Fitch Ratings believes Egypt cannot begin its long-term recovery until there is more certainty about its political future. Fitch has previously said it expected the sharp fall in foreign currency reserves largely as a result of substantial capital outflows to start being reversed by external support in Q4.
The delays to the political transition are now causing concern, with reserves continuing to fall, and the global backdrop less supportive.
Certainty over the political landscape in Egypt is needed to re-start foreign direct investment flows. Tourism revenues, which accounted for approximately USD12bn of foreign currency earnings, have also been hit by both the uncertainty in Egypt and although recovering, they are now threatened by the downturn in the euro zone.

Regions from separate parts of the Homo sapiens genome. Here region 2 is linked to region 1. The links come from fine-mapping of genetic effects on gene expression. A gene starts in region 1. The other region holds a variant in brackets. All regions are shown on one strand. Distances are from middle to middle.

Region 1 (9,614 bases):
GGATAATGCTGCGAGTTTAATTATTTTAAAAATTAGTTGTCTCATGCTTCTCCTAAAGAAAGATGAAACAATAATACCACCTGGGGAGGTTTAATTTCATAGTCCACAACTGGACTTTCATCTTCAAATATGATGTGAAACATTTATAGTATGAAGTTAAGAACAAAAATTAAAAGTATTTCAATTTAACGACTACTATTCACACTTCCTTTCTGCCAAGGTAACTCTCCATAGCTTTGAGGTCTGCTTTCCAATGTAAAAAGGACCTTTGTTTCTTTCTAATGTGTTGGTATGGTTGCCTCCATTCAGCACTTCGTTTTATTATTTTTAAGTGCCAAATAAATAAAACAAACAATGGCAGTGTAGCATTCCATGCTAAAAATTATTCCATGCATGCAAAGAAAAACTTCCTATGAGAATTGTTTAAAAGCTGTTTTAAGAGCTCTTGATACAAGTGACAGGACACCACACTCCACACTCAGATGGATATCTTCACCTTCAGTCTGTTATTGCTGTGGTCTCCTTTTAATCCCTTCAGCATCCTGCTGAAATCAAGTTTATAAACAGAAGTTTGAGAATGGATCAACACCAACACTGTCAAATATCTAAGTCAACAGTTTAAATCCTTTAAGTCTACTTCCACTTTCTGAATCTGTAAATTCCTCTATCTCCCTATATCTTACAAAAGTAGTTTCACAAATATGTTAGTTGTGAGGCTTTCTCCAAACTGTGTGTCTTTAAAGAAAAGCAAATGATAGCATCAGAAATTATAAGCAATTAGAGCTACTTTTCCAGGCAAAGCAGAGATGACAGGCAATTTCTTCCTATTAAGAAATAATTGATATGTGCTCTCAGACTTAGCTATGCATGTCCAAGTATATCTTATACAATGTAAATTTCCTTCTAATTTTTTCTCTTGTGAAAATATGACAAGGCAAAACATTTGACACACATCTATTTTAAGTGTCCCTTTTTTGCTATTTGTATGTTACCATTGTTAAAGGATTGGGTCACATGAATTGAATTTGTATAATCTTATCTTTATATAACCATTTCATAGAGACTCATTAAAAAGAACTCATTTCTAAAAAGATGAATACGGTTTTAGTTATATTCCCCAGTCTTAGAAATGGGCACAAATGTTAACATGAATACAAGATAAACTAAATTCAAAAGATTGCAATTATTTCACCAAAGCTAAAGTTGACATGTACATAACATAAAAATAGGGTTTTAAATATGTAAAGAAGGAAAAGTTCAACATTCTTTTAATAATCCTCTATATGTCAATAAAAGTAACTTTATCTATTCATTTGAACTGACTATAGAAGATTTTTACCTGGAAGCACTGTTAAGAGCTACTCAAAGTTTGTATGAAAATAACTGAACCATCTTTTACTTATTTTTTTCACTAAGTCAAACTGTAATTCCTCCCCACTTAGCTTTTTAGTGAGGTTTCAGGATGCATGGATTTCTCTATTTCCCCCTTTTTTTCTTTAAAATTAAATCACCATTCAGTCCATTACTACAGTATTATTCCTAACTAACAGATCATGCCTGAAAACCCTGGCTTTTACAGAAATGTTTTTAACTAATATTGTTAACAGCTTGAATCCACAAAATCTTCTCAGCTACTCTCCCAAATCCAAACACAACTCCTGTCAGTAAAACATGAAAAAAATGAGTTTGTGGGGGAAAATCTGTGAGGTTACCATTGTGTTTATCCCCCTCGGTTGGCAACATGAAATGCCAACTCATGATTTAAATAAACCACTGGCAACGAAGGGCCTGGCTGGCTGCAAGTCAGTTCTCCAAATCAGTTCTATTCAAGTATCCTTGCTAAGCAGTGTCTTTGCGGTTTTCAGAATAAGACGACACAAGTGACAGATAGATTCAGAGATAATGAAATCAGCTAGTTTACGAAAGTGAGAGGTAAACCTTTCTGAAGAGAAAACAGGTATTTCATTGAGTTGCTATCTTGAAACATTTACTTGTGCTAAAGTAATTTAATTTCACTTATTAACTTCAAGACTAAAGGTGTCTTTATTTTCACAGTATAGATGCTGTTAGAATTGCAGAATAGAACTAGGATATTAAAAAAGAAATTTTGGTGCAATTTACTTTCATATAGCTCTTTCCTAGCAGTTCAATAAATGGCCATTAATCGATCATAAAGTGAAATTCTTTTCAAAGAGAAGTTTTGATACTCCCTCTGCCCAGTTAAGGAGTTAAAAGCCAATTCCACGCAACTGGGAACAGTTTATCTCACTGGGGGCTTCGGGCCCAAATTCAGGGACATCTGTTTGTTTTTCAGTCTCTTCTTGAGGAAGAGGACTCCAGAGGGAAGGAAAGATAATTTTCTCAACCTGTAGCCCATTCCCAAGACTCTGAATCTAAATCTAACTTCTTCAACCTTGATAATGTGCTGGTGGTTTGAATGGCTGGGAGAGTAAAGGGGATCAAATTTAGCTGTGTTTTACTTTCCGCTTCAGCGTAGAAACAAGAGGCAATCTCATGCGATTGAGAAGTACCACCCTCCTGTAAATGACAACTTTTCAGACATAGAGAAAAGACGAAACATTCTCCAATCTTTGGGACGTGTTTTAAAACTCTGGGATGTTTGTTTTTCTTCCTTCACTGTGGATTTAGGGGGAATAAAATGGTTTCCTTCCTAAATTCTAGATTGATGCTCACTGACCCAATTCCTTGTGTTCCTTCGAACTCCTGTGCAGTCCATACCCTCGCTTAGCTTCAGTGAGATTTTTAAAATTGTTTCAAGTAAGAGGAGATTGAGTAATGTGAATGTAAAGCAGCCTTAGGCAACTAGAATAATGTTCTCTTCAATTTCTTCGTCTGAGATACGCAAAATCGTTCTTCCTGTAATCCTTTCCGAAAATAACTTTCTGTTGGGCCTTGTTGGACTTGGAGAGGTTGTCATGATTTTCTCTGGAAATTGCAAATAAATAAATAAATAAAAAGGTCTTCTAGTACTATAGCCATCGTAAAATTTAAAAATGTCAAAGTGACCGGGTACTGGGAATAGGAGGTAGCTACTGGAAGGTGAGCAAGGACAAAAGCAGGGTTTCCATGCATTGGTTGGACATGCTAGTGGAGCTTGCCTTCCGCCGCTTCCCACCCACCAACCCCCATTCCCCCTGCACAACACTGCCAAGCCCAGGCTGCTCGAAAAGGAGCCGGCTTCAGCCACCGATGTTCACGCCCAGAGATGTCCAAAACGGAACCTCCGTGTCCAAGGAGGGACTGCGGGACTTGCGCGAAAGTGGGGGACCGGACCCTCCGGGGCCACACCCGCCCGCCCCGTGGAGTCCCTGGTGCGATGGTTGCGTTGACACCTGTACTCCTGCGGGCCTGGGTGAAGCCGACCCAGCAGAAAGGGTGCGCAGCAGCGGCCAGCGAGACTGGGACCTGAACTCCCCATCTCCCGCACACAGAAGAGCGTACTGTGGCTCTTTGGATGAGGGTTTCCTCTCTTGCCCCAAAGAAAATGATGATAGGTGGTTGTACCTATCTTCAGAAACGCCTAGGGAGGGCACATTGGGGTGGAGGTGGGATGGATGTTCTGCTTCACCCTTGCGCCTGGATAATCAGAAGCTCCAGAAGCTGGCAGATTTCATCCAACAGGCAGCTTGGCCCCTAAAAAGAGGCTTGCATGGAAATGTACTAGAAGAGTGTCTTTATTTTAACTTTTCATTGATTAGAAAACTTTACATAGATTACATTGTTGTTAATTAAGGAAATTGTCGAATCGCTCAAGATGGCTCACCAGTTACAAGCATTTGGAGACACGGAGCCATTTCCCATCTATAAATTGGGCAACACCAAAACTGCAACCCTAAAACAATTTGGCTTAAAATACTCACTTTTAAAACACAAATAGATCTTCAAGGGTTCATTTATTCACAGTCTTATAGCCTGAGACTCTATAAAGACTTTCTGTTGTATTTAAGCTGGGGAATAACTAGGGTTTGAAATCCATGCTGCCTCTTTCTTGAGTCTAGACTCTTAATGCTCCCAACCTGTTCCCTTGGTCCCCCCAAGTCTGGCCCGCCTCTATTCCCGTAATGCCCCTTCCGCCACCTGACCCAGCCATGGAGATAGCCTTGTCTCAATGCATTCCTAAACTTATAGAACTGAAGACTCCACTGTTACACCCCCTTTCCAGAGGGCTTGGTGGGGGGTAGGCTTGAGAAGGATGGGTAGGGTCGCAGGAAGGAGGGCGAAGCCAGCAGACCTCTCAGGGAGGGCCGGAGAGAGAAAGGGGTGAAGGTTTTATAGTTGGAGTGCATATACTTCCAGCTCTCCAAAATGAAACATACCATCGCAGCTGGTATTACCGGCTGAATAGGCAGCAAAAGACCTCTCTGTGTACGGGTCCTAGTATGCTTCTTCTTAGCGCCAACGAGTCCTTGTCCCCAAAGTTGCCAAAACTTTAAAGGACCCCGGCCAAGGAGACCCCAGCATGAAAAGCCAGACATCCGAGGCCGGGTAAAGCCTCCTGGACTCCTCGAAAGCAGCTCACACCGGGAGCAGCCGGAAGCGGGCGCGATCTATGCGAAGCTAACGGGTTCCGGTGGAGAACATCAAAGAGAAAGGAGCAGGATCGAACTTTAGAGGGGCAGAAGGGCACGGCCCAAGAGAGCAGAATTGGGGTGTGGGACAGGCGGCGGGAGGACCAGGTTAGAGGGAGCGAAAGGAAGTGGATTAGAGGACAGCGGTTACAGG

Fitch had expected significant external support to have begun flowing by now. The risk of delays is reflected in the agency's Negative Outlook.
However, the longer delays continue, the more pressure it puts on the country's credit profile. Greater clarity on the timeline for external support would help bolster confidence in the current global climate.
The sharp fall throughout the year in international reserves is largely a result of substantial capital outflows prompted by political unrest.
Previously, Egypt's current account deficit was well covered by foreign-direct investment. More recently, the worsening of the global outlook has likely prompted renewed foreign sales of t-bills while "second-tier" reserves held in US dollars with local banks to meet such sales have already been used.